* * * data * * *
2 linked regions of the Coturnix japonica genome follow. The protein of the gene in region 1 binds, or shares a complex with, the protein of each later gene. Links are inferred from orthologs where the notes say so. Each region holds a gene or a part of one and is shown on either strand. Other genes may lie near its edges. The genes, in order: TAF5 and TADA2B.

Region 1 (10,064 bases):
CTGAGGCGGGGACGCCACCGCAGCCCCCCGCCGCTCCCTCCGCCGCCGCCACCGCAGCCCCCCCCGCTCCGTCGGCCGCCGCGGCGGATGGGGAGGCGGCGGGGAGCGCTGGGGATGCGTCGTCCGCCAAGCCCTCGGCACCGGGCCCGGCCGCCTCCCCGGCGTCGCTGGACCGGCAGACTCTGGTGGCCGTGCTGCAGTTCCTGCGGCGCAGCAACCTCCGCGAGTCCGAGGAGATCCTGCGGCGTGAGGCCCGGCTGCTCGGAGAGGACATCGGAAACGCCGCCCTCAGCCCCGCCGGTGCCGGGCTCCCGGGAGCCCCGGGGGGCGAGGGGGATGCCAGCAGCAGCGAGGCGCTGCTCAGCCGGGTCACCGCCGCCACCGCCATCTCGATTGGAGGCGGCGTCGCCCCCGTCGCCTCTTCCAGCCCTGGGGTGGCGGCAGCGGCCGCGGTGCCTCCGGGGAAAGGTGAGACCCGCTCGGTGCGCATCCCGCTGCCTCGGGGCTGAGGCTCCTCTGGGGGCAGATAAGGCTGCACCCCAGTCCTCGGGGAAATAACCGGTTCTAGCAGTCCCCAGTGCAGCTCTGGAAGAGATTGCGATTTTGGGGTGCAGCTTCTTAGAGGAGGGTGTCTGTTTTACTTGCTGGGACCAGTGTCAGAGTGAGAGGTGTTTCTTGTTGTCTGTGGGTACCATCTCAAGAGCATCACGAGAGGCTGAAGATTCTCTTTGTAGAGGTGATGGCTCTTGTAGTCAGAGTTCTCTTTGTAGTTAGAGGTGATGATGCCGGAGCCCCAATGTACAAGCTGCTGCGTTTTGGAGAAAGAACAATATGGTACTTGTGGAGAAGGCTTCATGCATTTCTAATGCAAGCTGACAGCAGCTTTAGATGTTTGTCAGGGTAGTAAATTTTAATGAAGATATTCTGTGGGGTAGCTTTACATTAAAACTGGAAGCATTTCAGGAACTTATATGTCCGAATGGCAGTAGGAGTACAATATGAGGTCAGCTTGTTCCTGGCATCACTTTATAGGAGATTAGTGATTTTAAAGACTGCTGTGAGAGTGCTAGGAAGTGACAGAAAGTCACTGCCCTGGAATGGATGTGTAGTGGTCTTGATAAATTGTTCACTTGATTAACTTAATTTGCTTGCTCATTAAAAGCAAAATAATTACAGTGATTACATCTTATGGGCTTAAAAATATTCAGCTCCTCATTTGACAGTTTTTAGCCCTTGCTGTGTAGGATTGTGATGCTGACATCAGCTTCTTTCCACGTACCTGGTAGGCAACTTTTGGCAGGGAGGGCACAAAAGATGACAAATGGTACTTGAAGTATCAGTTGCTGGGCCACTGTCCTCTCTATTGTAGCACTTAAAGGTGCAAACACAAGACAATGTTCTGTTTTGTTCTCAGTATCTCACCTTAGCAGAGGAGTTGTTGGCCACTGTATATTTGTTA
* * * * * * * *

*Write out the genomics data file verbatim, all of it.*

2 linked regions of the Coturnix japonica genome follow. The protein of the gene in region 1 binds, or shares a complex with, the protein of each later gene. Links are inferred from orthologs where the notes say so. Each region holds a gene or a part of one and is shown on either strand. Other genes may lie near its edges. The genes, in order: TAF5 and TADA2B.

Region 1 (10,064 bases):
CTGAGGCGGGGACGCCACCGCAGCCCCCCGCCGCTCCCTCCGCCGCCGCCACCGCAGCCCCCCCCGCTCCGTCGGCCGCCGCGGCGGATGGGGAGGCGGCGGGGAGCGCTGGGGATGCGTCGTCCGCCAAGCCCTCGGCACCGGGCCCGGCCGCCTCCCCGGCGTCGCTGGACCGGCAGACTCTGGTGGCCGTGCTGCAGTTCCTGCGGCGCAGCAACCTCCGCGAGTCCGAGGAGATCCTGCGGCGTGAGGCCCGGCTGCTCGGAGAGGACATCGGAAACGCCGCCCTCAGCCCCGCCGGTGCCGGGCTCCCGGGAGCCCCGGGGGGCGAGGGGGATGCCAGCAGCAGCGAGGCGCTGCTCAGCCGGGTCACCGCCGCCACCGCCATCTCGATTGGAGGCGGCGTCGCCCCCGTCGCCTCTTCCAGCCCTGGGGTGGCGGCAGCGGCCGCGGTGCCTCCGGGGAAAGGTGAGACCCGCTCGGTGCGCATCCCGCTGCCTCGGGGCTGAGGCTCCTCTGGGGGCAGATAAGGCTGCACCCCAGTCCTCGGGGAAATAACCGGTTCTAGCAGTCCCCAGTGCAGCTCTGGAAGAGATTGCGATTTTGGGGTGCAGCTTCTTAGAGGAGGGTGTCTGTTTTACTTGCTGGGACCAGTGTCAGAGTGAGAGGTGTTTCTTGTTGTCTGTGGGTACCATCTCAAGAGCATCACGAGAGGCTGAAGATTCTCTTTGTAGAGGTGATGGCTCTTGTAGTCAGAGTTCTCTTTGTAGTTAGAGGTGATGATGCCGGAGCCCCAATGTACAAGCTGCTGCGTTTTGGAGAAAGAACAATATGGTACTTGTGGAGAAGGCTTCATGCATTTCTAATGCAAGCTGACAGCAGCTTTAGATGTTTGTCAGGGTAGTAAATTTTAATGAAGATATTCTGTGGGGTAGCTTTACATTAAAACTGGAAGCATTTCAGGAACTTATATGTCCGAATGGCAGTAGGAGTACAATATGAGGTCAGCTTGTTCCTGGCATCACTTTATAGGAGATTAGTGATTTTAAAGACTGCTGTGAGAGTGCTAGGAAGTGACAGAAAGTCACTGCCCTGGAATGGATGTGTAGTGGTCTTGATAAATTGTTCACTTGATTAACTTAATTTGCTTGCTCATTAAAAGCAAAATAATTACAGTGATTACATCTTATGGGCTTAAAAATATTCAGCTCCTCATTTGACAGTTTTTAGCCCTTGCTGTGTAGGATTGTGATGCTGACATCAGCTTCTTTCCACGTACCTGGTAGGCAACTTTTGGCAGGGAGGGCACAAAAGATGACAAATGGTACTTGAAGTATCAGTTGCTGGGCCACTGTCCTCTCTATTGTAGCACTTAAAGGTGCAAACACAAGACAATGTTCTGTTTTGTTCTCAGTATCTCACCTTAGCAGAGGAGTTGTTGGCCACTGTATATTTGTTA